Book Reviews Shelf 3 - Portfolios and Photograph Collections

©opyright by James Ollinger. All rights reserved.


Ansel Adams: Classic Images and Examples

book cover

The best metaphor I can offer for Classic Images is that this is a Greatest Hits album, complete with laudatory and biographical liner-notes in the form of a preface. I'm not complaining—there's a lot of great stuff here: Monolith, Rock and Grass, Frozen Lake and Cliffs, José Clemente Orozco, Surf Sequence, the ubiquitous Moon and Half Dome, and many others.

Frankly, I would have liked it a little more if it had discussed more which "print" got chosen for presentation: Adams was an artist in the truest sense of the word, and his ideas changed over time; thus an early Adams print of his famous "Moonrise" was different from the prints he made from the same negative decades later (I am not an expert but they look like "late" images to me).


Pros: Beautiful reproductions of his best-known works.

Cons: Too small a format.

Eastman Kodak: The Joy of Photography and More Joy of Photography

When I was in high school I was in an after-school photography course. Not a traditional class—you showed up and worked at your own pace on assignments—some of your own choosing, or given one if necessary. And there was a fair amount of time when some of just hung around the office, like Andy and Barney at Floyd's barber shop. You never knew what was going to happen.

So one day I'm hanging around in the office and the instructor handed me a book to look through. It was an industry book—a collection of images from commercial photographers, along with contact and capabilities. Photographers would show their fancy work in this book, hoping some advertising guy would hire them for their next shoot. So why was I looking at it? Ideas.

The Joy of Photography, More Joy of Photography and its other sequels are big idea books. They're collections of photographs that have been categorized to try and expand the reader's imagination. One could find a page called "Bird's Eye View" where the photos are all taken from a high vantage point, and the next page is "Worm's Eye View" where the camera is own the ground and angled upward. Flipping through More Joy, "Selective Focusing," "Blurring: Unfocused Subjects," "Blurring: Moving Subjects," "Panning," "Jiggling," and "Freezing Action." Sounds elementary—and it is—but at the same time it does suggest things to try. Every time I look through these books I find something that gets the wheels turning (such as "Blacklight Photography," as I type this).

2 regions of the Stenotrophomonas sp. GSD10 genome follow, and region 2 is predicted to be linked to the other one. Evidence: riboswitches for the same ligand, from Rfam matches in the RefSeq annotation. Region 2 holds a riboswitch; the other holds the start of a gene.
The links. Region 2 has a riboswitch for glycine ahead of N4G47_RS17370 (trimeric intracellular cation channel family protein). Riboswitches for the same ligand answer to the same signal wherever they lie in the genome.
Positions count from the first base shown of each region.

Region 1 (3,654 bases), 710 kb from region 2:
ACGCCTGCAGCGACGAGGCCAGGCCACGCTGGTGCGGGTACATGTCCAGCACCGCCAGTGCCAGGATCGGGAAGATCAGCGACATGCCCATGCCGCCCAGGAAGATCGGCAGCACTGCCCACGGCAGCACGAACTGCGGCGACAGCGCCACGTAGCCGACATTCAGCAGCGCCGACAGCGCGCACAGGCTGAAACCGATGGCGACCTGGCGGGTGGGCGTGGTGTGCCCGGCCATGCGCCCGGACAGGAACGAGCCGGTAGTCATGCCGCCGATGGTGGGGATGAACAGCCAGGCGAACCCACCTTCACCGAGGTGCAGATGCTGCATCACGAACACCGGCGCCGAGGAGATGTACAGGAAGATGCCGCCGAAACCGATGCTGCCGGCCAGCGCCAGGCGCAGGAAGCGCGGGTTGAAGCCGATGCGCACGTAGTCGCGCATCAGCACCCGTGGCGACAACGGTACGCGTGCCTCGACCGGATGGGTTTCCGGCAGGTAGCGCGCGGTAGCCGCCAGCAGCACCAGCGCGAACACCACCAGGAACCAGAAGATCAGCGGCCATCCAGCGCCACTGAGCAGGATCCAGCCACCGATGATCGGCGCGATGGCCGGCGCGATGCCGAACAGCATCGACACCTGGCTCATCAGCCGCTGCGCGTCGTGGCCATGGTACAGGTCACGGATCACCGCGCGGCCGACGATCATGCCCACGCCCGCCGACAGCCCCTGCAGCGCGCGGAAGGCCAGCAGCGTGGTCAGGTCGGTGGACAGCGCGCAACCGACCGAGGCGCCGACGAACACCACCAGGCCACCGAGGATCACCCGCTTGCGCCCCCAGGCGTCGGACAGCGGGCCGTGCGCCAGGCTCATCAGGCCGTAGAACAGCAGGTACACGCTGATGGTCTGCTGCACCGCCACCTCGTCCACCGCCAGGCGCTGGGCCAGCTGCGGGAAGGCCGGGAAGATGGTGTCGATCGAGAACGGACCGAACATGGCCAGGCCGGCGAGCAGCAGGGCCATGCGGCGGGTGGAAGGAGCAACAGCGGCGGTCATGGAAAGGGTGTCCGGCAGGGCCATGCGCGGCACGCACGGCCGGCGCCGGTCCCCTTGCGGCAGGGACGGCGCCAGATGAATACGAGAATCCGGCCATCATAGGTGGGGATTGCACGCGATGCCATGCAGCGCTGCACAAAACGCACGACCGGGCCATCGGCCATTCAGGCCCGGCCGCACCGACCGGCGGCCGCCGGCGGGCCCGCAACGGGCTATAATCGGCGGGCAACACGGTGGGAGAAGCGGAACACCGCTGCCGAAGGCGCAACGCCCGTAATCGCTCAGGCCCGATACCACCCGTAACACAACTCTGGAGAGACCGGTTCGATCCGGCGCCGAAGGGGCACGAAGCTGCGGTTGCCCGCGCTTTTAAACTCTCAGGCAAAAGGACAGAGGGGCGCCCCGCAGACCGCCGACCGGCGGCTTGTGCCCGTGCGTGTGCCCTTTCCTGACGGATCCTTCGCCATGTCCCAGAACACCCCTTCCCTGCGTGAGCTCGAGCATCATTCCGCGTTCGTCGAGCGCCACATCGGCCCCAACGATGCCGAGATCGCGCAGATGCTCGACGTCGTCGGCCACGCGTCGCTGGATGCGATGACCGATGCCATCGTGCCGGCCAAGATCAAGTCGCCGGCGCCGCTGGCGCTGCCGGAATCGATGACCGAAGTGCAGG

Pros: Great source of inspiration and ideas.

Cons: Photos are very Kodakie—if you know what I mean.

Don Imus & Fred Imus: Two Guys Four Corners

I went through a period of a couple years when I listened to the Imus in the Morning radio show, and Don (the radio personality) was in various stages of making this book. He would talk seemingly-endlessly about his prowess with a Nikon and a Hasselblad, and had he not been a radio DJ he could have been a professional photographer. So when the book finally hit the shelves, I eagerly got my hands on it to see how much B.S. it all was.

The result was a minor revelation—not so much that the Imus brothers, dj Don and mail-order/salsa maker Fred, really could make presentable images (they did—their slot canyon images are as beautiful as any I've seen)—it was that the captions they wrote that made me buy and treasure this book. Consider this one for Blue Mesa: "Fred insisted that I was wasting my time photographing what is a) not a mesa, and b) not blue. This very fine shot proves that Fred is a sour old fool with an unfortunate attitude and limited vision." Or this comment on Fred's disinterest in recording exposure information (accompanying Hitching Post, Monument Valley: "A great shot. Want to know how it was taken? f-stop? Overexposed? Underexposed? Call Fred: 1-800-272-1957."

Photographers managed to pick up all the bad habits of other "serious" artists, and the result is that far too-damned-many of their books are pretentious or humorless or both. So it was great fun, along with the initial shock, to find a book of serious photography accompanied by far less serious blurbs. Some of the comments, such as those previously quoted, will last—others are more topical (more than one reference to Bill and Hillary, the Dave Thomas comment will be an enigma to future generations). Plus there are a few very obscure jokes—the "old squaw" from At the Chaco Canyon Anasazi Ruins is actually Don's wife Deirdre, and the phone number quoted above rings Fred's mail-order business call-center. Still, the vast majority of the comments work well, and the images are beautiful.